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Humans Can Live Past 115 Years, Researchers Argue

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A new study made headlines last October when it announced that people can only live an average of 115 years. According to the researchers, that was the age at which the brain and the human body just naturally turned itself off. Neither was supposedly made to last longer than that.

Published in the journal Nature, those conclusions sparked a debate in the scientific community on longevity, TIME reports. Some were vindicated due to similar findings, while others would not accept this finiteness to human life, much less a specific number.

As a result, Nature invited other scientists who were vocal critics of the original research to lay out their arguments on the matter. Five separate critiques hashed out the October study, saying that there isn’t necessarily a limit to human age, and that the original authors had made assumptions and overreaching conclusions.

The new studies agree that human life has a limit. But they add that it is premature to put a maximum on it. It is equally possible that humans will continue to live longer, surviving beyond 115 years, they said.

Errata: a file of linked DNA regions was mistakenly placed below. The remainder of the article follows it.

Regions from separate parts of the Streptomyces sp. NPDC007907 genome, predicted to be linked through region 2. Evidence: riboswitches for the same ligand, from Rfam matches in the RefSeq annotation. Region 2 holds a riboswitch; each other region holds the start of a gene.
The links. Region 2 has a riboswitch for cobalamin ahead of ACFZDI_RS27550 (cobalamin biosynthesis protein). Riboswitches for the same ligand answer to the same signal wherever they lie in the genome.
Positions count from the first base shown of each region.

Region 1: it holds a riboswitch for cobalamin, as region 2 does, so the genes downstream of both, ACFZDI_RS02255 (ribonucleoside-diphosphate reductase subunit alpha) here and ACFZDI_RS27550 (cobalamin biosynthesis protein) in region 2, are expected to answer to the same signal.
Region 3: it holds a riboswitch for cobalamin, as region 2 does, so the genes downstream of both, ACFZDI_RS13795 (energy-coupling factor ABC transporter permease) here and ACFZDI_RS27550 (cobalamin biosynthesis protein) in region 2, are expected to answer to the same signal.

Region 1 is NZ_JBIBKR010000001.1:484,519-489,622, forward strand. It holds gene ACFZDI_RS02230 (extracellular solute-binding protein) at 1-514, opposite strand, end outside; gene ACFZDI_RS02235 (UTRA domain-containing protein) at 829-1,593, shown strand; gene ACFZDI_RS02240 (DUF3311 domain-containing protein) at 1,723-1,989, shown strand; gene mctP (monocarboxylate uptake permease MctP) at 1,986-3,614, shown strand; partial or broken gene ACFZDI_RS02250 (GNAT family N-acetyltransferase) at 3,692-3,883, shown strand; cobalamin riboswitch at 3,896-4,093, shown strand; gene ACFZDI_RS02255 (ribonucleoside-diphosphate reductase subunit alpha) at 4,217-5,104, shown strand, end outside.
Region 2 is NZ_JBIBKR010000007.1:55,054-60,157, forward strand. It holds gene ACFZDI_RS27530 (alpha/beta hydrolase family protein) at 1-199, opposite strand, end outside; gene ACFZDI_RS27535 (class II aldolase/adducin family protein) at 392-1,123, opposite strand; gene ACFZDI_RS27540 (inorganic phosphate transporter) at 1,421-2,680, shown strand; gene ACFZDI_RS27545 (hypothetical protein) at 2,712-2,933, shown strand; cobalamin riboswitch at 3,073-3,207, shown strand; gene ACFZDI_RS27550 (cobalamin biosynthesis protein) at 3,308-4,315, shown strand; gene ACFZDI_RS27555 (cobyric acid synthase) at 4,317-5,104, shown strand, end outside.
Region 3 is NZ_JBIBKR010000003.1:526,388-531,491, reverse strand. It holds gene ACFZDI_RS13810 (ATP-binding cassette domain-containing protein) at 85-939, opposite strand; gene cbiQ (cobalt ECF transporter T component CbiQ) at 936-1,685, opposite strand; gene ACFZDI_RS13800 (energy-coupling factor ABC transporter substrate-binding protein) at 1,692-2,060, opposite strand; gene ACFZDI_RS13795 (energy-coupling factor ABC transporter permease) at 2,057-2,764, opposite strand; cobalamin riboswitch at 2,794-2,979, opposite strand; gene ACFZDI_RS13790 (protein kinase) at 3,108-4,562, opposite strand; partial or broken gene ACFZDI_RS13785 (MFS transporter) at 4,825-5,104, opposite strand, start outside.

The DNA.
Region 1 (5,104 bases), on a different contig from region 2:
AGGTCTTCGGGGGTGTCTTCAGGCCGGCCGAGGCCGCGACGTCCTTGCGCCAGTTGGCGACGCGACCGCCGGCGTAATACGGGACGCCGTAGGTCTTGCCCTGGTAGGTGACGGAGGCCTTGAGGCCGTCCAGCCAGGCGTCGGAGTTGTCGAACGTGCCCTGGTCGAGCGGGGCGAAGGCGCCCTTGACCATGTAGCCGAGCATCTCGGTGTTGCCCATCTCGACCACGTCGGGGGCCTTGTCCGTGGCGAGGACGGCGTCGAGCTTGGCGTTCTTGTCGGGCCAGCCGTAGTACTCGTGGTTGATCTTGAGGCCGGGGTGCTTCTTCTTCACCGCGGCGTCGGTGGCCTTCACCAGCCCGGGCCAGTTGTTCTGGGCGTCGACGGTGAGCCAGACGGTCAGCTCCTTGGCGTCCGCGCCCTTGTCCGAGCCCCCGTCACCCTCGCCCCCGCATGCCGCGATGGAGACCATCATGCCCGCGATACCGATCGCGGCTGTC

Siegfried Hekimi, professor of genetics at McGill University in Canada, said,

It was reasonable that when everybody lived to 50 that the very long lived, for whatever reason—genetics or luck—would make it to 80.

He added, “If people live on average to 80 or 90, like they do now, then the very long lived make it to 110 or 120. So if the average lifespan keeps expanding, that would mean the long-lived would live even longer, beyond 115 years.”

Trends in longevity have been on the rise, and the average lifespan has gone up since the 1990s. Then, life expectancy among Americans was something like 50 years, while babies born now can be expected to live until 79 years old, on average.

Maximum lifespan per population varies so much annually that results will be skewed if researchers take the wrong snapshot of data, Hekimi said. He and the other critique authors contend that human lifespan stopping at 115 was based on a misinterpretation of data, and nothing more.

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